Gil Asakawa's Nikkei View | apa heritage month
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Yul Kwon, winner of Survivor: Cook Island, told stories about the show when he spoke at the Coors APA Heritage Month event. Call him Cool Yul. If you're a fan of "Survivor," you know who Yul Kwon is. He's the Korean American attorney who won the "Cook Island" season (season 13), helping to chip away at the myth that Asian men are meek and mild-mannered geeks. He was a good student, all right, and he works hard, so he fulfills the "model minority" stereotype in those ways. But he's also buff, handsome, an eloquent speaker (even though he says he hates public speaking) an Asian American activist and just plain cool. Kwon was in Colorado yesterday, as the main speaker for an APA Heritage Month celebration organized by the MillerCoors Asian Network, the beer-maker based in Golden just west of Denver. Also on the bill were traditional Filipino dances by members of the Filipino American Community of Colorado, and terrific Filipino food by local chef Leah Eveleigh's Tropical Grill Catering. The turnout was smaller than it should have been -- shame on the local Asian American community for not coming out to support this kind of event, which was free of charge and featured a nationally-known celebrity as a draw. But the crowd that was there about half Asian descent, and mostly curious Coors employees and their families, was appreciative of Kwon's speech, and the performances and food. I thought Kwon's speech was especially notable. He'd been to Denver before, last year during the Democratic National Convention, to urge Asian Americans to register to vote. He's still passionate about having AAPIs involved in politics, but he's not so interested in running for office himself, as he explained to a fan who asked. But his speech was all about his experiences growing up Asian in America, and how important it is for our future to have AAPIs to look up to as role models. He explained how he grew up without seeing anyone who looked like him on TV or in movies, except people who were subservient, foreign and exotic, or at the other end of the scale, martial arts masters.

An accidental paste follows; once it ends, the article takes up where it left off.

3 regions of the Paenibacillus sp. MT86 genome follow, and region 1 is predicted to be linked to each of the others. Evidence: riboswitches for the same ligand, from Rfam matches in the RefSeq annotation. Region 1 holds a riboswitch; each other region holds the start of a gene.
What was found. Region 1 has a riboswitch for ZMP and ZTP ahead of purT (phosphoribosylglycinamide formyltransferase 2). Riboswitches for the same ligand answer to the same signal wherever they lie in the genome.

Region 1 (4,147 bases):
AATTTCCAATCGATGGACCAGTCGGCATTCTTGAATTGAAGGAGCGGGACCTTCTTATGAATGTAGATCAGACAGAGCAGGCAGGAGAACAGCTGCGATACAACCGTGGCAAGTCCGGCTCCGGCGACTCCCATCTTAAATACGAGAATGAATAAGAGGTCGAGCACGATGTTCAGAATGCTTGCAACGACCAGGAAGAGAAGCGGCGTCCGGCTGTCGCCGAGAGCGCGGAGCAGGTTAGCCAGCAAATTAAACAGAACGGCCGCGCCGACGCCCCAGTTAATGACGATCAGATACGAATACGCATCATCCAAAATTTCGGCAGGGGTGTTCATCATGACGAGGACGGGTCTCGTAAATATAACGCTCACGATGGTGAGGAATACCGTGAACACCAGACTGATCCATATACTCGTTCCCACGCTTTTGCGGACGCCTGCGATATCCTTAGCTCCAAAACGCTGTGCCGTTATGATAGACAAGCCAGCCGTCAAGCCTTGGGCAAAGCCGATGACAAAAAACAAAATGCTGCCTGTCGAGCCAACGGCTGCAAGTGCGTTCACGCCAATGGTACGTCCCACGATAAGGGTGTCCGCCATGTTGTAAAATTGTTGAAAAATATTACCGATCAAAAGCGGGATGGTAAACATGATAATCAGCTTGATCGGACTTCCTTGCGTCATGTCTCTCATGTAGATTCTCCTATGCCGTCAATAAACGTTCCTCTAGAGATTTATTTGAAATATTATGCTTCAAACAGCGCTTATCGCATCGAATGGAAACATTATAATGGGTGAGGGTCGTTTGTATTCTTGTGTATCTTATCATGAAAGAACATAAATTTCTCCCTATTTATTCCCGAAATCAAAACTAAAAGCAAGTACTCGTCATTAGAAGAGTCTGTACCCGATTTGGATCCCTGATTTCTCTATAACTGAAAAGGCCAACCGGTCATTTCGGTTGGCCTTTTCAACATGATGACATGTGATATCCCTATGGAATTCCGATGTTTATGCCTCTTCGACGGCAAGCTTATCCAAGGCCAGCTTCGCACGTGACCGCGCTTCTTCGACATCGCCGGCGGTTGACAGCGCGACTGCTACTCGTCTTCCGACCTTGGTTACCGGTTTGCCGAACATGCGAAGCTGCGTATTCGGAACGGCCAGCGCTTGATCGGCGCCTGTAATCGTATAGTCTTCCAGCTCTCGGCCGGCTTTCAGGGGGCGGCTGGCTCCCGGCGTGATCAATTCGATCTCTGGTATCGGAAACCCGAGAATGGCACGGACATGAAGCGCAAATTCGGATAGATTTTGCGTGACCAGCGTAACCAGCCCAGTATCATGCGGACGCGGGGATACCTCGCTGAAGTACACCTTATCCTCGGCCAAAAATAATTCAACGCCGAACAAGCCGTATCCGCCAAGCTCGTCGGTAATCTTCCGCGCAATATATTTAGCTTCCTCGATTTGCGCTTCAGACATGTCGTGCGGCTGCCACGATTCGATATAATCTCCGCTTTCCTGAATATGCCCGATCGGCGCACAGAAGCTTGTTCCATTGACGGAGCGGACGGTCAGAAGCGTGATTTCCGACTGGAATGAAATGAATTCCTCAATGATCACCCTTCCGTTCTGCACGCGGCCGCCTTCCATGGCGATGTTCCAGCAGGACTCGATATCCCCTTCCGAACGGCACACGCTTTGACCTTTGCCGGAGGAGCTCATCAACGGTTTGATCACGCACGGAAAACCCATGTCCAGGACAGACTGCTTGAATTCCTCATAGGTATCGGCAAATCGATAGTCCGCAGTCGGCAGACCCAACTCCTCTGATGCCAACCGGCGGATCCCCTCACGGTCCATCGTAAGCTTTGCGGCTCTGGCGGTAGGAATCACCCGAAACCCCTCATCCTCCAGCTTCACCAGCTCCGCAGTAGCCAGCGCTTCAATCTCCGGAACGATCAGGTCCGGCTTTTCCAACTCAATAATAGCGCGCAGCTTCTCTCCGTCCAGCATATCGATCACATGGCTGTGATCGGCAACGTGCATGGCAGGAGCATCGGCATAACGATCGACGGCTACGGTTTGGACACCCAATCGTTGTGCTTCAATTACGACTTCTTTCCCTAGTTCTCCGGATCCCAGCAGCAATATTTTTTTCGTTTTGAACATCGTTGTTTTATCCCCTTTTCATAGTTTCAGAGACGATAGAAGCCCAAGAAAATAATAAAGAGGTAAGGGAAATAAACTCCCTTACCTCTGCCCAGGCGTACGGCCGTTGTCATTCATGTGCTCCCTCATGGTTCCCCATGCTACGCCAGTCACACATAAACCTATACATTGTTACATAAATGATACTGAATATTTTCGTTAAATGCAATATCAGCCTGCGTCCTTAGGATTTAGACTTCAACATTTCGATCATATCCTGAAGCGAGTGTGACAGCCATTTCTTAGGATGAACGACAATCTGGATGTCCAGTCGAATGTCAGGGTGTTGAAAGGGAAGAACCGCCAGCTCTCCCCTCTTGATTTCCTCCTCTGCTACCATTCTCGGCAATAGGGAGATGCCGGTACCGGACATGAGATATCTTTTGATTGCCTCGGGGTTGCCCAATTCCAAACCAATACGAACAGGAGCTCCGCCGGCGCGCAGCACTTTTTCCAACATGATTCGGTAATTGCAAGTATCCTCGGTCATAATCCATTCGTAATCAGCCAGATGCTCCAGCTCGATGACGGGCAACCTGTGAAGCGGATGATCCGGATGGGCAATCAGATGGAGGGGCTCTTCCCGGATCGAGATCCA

We just snuck out after a couple of hours of Denver's annual Asian Pacific American Heritage Month celebration, an event sponsored by Colorado's APA umbrella organization, Asian Roundtable. This free event has been going on for over a decade, and it's held every May in a community auditorium at the Well Fargo Bank building in downtown Denver. The Asian Roundtable represents two dozen APA organizations and for-profit companies as well as some individuals. Its member organizations sponsor the event, which runs from 11 am-4pm on a Saturday, kicking off with a buffet and then featuring several hours of performances. I was involved with this event when I was the president of the Mile-Hi chapter of the JACL, almost 10 years ago. Back then, I appreciated the event because it brought Asian communities together to learn from each other. I was surprised at the time that Asians knew so little about each other's cultures. One year the JACL brought some basic sushi for people to taste, and people kept asking me, "What is that?" (Sushi, or wasabi.) "What's the soy sauce for?" (The sushi.) "What does this taste like?" (Try it and see, lady.) Then it struck me -- Asians are so tribal and insulated from each other, that they don't know anything about the other Asian cultures. I admit, I didn't exactly grow up eating Filipino or Thai or Vietnamese food. But I've embraced all those cuisines, and more, every chance I get. Many Asians (especially older Asians) don't do this.